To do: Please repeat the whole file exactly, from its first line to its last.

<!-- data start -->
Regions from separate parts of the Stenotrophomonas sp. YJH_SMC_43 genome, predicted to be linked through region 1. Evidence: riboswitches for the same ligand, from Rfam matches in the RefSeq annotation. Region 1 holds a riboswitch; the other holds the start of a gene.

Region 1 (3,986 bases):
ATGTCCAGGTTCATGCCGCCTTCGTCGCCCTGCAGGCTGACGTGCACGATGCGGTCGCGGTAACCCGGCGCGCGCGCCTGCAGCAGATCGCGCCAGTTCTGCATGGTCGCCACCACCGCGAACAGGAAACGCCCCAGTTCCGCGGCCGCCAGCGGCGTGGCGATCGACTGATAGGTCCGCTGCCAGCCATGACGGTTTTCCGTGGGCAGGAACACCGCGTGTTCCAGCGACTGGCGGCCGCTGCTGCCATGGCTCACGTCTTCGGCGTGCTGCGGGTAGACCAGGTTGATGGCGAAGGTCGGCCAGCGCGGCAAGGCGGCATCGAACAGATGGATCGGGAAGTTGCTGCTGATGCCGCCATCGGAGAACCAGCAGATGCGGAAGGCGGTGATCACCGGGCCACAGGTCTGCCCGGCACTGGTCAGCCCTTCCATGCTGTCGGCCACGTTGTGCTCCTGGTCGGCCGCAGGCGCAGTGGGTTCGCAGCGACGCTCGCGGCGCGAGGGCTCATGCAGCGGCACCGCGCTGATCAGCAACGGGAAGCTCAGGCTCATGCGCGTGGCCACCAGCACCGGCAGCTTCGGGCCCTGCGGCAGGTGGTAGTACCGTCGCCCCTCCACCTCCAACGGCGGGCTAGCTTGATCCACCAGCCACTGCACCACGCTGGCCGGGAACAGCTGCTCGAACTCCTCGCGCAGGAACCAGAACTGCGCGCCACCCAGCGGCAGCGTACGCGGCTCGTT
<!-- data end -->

Regions from separate parts of the Stenotrophomonas sp. YJH_SMC_43 genome, predicted to be linked through region 1. Evidence: riboswitches for the same ligand, from Rfam matches in the RefSeq annotation. Region 1 holds a riboswitch; the other holds the start of a gene.

Region 1 (3,986 bases):
ATGTCCAGGTTCATGCCGCCTTCGTCGCCCTGCAGGCTGACGTGCACGATGCGGTCGCGGTAACCCGGCGCGCGCGCCTGCAGCAGATCGCGCCAGTTCTGCATGGTCGCCACCACCGCGAACAGGAAACGCCCCAGTTCCGCGGCCGCCAGCGGCGTGGCGATCGACTGATAGGTCCGCTGCCAGCCATGACGGTTTTCCGTGGGCAGGAACACCGCGTGTTCCAGCGACTGGCGGCCGCTGCTGCCATGGCTCACGTCTTCGGCGTGCTGCGGGTAGACCAGGTTGATGGCGAAGGTCGGCCAGCGCGGCAAGGCGGCATCGAACAGATGGATCGGGAAGTTGCTGCTGATGCCGCCATCGGAGAACCAGCAGATGCGGAAGGCGGTGATCACCGGGCCACAGGTCTGCCCGGCACTGGTCAGCCCTTCCATGCTGTCGGCCACGTTGTGCTCCTGGTCGGCCGCAGGCGCAGTGGGTTCGCAGCGACGCTCGCGGCGCGAGGGCTCATGCAGCGGCACCGCGCTGATCAGCAACGGGAAGCTCAGGCTCATGCGCGTGGCCACCAGCACCGGCAGCTTCGGGCCCTGCGGCAGGTGGTAGTACCGTCGCCCCTCCACCTCCAACGGCGGGCTAGCTTGATCCACCAGCCACTGCACCACGCTGGCCGGGAACAGCTGCTCGAACTCCTCGCGCAGGAACCAGAACTGCGCGCCACCCAGCGGCAGCGTACGCGGCTCGTT